At its core, drama is about characters working toward goals and overcoming obstacles. Ask students to use their bodies and voices to create characters who are: very old, very young, very strong, very weak, very tired, very energetic, very cold, very warm. Have their characters interact with others. Give them an objective to fulfill despite environmental obstacles. Later, recap by asking how these obstacles affected their characters and the pursuit of their objectives.


How are each of these art forms used in this production? Why are they used? How do they help to tell the story?

elements of design LINE can have length, width, texture, direction, and

curve. There are five basic varieties: vertical, horizontal, diagonal, curved, and zig-zag.

SHAPE is two-dimensional and encloses space.

It can be geometric (e.g. squares and circles), man-made, or free-form.

FORM is three-dimensional. It encloses space

and fills space. It can be geometric (e.g. cubes and cylinders), man-made, or free-form.

COLOR has three basic properties:

HUE is the name of the color (e.g. red, blue, green), INTENSITY is the strength of the color (bright or dull), VALUE is the range of lightness to darkness.

TEXTURE refers to the “feel” of an

object’s surface. It can be smooth, rough, soft, etc. Textures may be ACTUAL (able to be felt) or IMPLIED (suggested visually through the artist’s technique).

SPACE is defined and determined

by shapes and forms. Positive space is enclosed by shapes and forms, while negative space exists around them.


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Sources and Resources: HISTORICAL CONTEXT The Library of Congress’ Great Depression Student Resource www.loc.gov/teachers/classroommaterials/themes/great-depression/students.html. The Library of Congress’ comprehensive list of student resources on the Great Depression.

The Rise and Fall of Jim Crow on PBS. www.pbs.org/wnet/jimcrow Educational website with Jim Crow information.

www.jimcrowhistory.org. Site with links to resources on the topic.

Surviving the Dust Bowl on PBS. www.pbs.org/wgbh/americanexperience/films/dustbowl. A PBS website with video and resources about the Great Depression. HARPER LEE

Monroe County Heritage Museums, Monroeville: The Search for Harper Lee’s Maycomb. Charleston, SC: Ar cadia Pub., 1999. A look back at Monroeville in the 1930s.

Murphy, Mary McDonagh. Scout, Atticus, and Boo: A Celebration of Fifty Years of To Kill a Mockingbird. New York: Harper, 2010. Interviews and commentary about the novel by Harper Lee’s friends and well-known Americans. Petry, Alice Hall, ed. On Harper Lee: Essays and Reflections. Knoxville: University of Tennessee Press, 2007. A compilation of essays on Harper Lee and To Kill a Mockingbird. Shields, Charles J. Mockingbird: A Portrait of Harper Lee. New York: Henry Holt, 2006. Draws on over 600 interviews from people close to Lee. 18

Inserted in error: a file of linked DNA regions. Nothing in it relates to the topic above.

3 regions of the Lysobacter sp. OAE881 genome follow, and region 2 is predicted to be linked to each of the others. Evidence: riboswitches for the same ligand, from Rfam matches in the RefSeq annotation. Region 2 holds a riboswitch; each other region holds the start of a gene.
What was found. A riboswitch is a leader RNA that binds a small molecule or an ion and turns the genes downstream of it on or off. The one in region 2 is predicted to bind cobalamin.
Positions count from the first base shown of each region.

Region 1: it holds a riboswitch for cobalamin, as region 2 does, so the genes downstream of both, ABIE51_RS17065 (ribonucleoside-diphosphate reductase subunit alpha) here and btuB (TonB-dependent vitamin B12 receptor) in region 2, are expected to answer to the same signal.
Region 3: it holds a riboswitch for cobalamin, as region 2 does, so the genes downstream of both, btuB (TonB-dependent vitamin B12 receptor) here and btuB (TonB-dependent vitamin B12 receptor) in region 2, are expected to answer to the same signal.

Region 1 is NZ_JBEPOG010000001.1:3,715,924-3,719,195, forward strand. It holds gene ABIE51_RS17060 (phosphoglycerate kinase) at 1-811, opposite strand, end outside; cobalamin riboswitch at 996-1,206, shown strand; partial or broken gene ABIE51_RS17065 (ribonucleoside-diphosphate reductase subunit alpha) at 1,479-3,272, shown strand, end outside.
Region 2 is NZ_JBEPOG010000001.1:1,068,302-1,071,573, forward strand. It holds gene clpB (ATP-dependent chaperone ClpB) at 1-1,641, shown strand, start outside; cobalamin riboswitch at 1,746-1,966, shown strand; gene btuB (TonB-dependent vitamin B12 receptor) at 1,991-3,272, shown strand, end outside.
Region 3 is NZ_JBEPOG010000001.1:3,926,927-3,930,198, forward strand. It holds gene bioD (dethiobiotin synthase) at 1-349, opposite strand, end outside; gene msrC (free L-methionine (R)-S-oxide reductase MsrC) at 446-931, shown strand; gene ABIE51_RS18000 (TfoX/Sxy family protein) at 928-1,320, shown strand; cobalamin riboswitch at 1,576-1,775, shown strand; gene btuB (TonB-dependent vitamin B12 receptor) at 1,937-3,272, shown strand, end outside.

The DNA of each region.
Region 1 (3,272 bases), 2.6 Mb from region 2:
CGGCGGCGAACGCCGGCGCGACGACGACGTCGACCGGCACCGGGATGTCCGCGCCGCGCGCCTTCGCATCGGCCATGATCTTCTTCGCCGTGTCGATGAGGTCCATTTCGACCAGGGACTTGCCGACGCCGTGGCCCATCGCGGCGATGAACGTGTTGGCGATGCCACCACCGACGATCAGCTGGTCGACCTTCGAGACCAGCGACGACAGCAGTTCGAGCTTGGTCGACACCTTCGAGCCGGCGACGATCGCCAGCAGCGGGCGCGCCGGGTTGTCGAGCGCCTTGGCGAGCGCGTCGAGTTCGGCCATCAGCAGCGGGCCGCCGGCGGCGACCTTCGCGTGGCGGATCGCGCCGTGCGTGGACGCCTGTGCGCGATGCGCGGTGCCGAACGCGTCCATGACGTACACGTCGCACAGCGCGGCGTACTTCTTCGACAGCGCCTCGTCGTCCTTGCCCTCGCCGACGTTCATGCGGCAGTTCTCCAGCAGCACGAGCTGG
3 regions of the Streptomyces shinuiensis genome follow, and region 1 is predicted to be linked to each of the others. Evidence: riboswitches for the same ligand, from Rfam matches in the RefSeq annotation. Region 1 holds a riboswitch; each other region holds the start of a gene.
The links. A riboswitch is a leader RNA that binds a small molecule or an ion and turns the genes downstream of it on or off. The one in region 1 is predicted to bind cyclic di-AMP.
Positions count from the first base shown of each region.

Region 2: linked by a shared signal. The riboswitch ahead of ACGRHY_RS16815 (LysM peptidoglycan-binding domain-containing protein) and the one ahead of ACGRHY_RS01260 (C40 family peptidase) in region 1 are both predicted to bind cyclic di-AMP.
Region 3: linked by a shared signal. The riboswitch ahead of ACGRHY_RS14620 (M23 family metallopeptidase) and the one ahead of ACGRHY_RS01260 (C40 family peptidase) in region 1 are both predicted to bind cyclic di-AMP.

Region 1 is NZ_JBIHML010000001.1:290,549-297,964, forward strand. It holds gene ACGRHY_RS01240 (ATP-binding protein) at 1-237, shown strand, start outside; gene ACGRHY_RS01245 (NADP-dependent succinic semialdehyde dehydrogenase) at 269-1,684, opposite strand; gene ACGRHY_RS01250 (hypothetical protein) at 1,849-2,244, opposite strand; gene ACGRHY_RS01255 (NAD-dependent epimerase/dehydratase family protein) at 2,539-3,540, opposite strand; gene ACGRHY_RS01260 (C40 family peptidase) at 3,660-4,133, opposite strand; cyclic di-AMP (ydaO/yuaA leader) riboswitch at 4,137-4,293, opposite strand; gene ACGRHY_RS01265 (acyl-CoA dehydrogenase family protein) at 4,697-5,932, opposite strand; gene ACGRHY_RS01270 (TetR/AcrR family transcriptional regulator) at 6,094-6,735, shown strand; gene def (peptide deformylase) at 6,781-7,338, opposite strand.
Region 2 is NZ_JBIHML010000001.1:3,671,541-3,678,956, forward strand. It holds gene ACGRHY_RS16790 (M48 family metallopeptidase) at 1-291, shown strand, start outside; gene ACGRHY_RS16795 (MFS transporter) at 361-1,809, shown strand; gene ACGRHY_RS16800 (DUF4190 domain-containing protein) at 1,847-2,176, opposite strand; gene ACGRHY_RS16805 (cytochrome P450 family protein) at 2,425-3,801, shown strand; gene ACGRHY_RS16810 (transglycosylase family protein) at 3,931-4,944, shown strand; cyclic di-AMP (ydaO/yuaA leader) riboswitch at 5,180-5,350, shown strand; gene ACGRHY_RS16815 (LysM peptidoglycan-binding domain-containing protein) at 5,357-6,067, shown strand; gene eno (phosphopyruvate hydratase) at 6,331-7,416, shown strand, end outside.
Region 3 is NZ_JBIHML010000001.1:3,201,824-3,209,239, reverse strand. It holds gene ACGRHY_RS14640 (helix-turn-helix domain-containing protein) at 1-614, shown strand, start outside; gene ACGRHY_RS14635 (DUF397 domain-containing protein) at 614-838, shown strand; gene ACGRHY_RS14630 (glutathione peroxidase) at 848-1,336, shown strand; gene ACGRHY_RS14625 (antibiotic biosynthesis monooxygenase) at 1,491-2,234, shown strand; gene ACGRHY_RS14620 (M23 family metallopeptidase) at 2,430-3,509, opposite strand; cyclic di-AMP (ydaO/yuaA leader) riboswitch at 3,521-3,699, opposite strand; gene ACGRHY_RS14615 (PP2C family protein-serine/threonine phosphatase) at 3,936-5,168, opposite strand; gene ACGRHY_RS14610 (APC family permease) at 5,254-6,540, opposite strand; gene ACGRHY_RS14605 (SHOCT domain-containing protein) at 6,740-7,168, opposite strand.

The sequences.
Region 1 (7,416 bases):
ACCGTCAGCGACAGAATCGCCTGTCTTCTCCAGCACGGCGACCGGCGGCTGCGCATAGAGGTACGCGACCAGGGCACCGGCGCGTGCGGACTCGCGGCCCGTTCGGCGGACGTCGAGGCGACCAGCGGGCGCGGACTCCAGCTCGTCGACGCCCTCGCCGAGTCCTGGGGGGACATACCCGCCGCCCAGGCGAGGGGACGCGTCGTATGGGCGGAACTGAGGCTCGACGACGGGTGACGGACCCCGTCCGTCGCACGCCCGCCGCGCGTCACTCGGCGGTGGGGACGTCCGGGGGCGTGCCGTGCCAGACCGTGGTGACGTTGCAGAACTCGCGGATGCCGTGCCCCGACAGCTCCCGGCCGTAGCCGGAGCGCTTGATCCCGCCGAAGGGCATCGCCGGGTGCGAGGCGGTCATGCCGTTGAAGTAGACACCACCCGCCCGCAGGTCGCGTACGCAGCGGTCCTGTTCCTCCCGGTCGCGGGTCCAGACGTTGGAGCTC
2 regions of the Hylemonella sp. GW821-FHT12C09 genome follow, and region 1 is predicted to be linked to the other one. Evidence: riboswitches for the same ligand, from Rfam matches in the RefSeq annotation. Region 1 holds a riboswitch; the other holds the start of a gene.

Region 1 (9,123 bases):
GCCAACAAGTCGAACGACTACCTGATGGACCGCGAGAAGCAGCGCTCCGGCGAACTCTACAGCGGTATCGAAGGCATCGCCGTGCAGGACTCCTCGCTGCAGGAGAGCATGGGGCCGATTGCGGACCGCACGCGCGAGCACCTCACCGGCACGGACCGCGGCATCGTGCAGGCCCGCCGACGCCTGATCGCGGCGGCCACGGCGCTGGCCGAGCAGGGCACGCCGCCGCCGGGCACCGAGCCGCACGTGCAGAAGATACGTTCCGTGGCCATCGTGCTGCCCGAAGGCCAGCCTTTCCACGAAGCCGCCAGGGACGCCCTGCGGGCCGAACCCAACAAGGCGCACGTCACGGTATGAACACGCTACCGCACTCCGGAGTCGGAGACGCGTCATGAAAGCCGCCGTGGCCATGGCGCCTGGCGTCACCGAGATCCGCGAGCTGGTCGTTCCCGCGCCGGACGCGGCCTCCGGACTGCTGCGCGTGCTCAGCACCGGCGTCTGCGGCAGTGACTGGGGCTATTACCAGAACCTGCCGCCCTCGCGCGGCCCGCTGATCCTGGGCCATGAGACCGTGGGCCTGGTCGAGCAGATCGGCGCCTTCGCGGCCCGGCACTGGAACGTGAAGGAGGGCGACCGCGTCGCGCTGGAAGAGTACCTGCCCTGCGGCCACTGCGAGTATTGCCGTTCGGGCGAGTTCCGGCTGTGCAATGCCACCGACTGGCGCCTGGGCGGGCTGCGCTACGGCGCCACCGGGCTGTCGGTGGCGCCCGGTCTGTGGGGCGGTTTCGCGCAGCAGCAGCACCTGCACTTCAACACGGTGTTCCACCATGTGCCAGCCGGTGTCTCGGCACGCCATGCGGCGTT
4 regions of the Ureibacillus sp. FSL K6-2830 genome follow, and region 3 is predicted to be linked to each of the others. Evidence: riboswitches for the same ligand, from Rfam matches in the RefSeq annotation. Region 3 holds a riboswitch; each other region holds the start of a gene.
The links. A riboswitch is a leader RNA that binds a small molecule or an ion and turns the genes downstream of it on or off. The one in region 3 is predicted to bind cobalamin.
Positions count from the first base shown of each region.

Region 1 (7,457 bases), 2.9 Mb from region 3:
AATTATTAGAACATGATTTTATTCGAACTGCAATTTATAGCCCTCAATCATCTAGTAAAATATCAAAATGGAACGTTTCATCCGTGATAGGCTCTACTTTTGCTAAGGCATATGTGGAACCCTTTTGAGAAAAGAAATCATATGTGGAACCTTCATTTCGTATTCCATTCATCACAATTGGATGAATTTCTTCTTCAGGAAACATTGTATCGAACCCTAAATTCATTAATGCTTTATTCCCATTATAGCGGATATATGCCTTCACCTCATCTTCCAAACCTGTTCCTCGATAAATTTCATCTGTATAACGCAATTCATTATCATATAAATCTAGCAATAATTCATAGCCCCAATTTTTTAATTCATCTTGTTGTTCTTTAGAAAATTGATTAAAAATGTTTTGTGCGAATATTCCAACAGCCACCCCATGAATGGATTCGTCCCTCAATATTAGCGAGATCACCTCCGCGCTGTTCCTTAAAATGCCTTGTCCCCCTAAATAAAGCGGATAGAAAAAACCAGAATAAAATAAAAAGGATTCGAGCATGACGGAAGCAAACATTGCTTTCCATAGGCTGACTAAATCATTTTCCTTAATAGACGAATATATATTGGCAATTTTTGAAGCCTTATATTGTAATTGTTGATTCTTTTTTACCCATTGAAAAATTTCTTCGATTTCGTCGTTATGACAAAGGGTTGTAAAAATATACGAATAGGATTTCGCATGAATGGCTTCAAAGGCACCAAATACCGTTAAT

Shields, Charles J. I Am Scout: The Biography of Harper Lee. New York: Henry Holt, 2008.



Go Set a Watchman: http://www.nytimes.com/2015/07/25/opinion/joe-nocera-the-watchman-fraud.html

http://www.nytimes.com/2015/07/14/books/review/harper-lees-go-set-a-watchman.html?&moduleDetail=section- news-2&action=click&contentCollection=Sunday%20Book%20Review&region=Footer&module=MoreInSection&ve rsion=WhatsNext&contentID=WhatsNext&pgtype=article

VIDEO Inside the Life of the Famously Reclusive Harper Lee 3:58 Mary McDonagh Murphy offers insight into Lee’s life now. https://www.youtube.com/watch?v=2eGrjS2w5HQ Harper Lee: American Masters Live Q and A 30:41 Questions and answers with https://www.youtube.com/watch?v=IE6us6Zkz00 Beyond To Kill a Mockingbird: the Lost Novel of Harper Lee (Yahoo News) 20:00 A comprehensive look at Harper Lee and the book on the cusp of Watchman’s publication. With Katy Couric. https://www.youtube.com/watch?v=ZX3zCymGE0g Monroeville AL To Kill a Mockingbird CBS Sunday Morning 7:03 A Mockingbird 50th anniversary segment https://www.youtube.com/watch?v=NHpuMF0iMx4


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APRIL 6 – 24





MAY 11 – 29

Lila Coogan, Aurelia Williams, and Mary DiGangi in Hairspray. Marc Safran Photography.


Profile for Syracuse Stage

To Kill a Mockingbird study guide  

Show Info: http://syracusestage.org/showinfo.php?id=62 Description: Harper Lee's classic American story of courage and justice. In a small A...

To Kill a Mockingbird study guide  

Show Info: http://syracusestage.org/showinfo.php?id=62 Description: Harper Lee's classic American story of courage and justice. In a small A...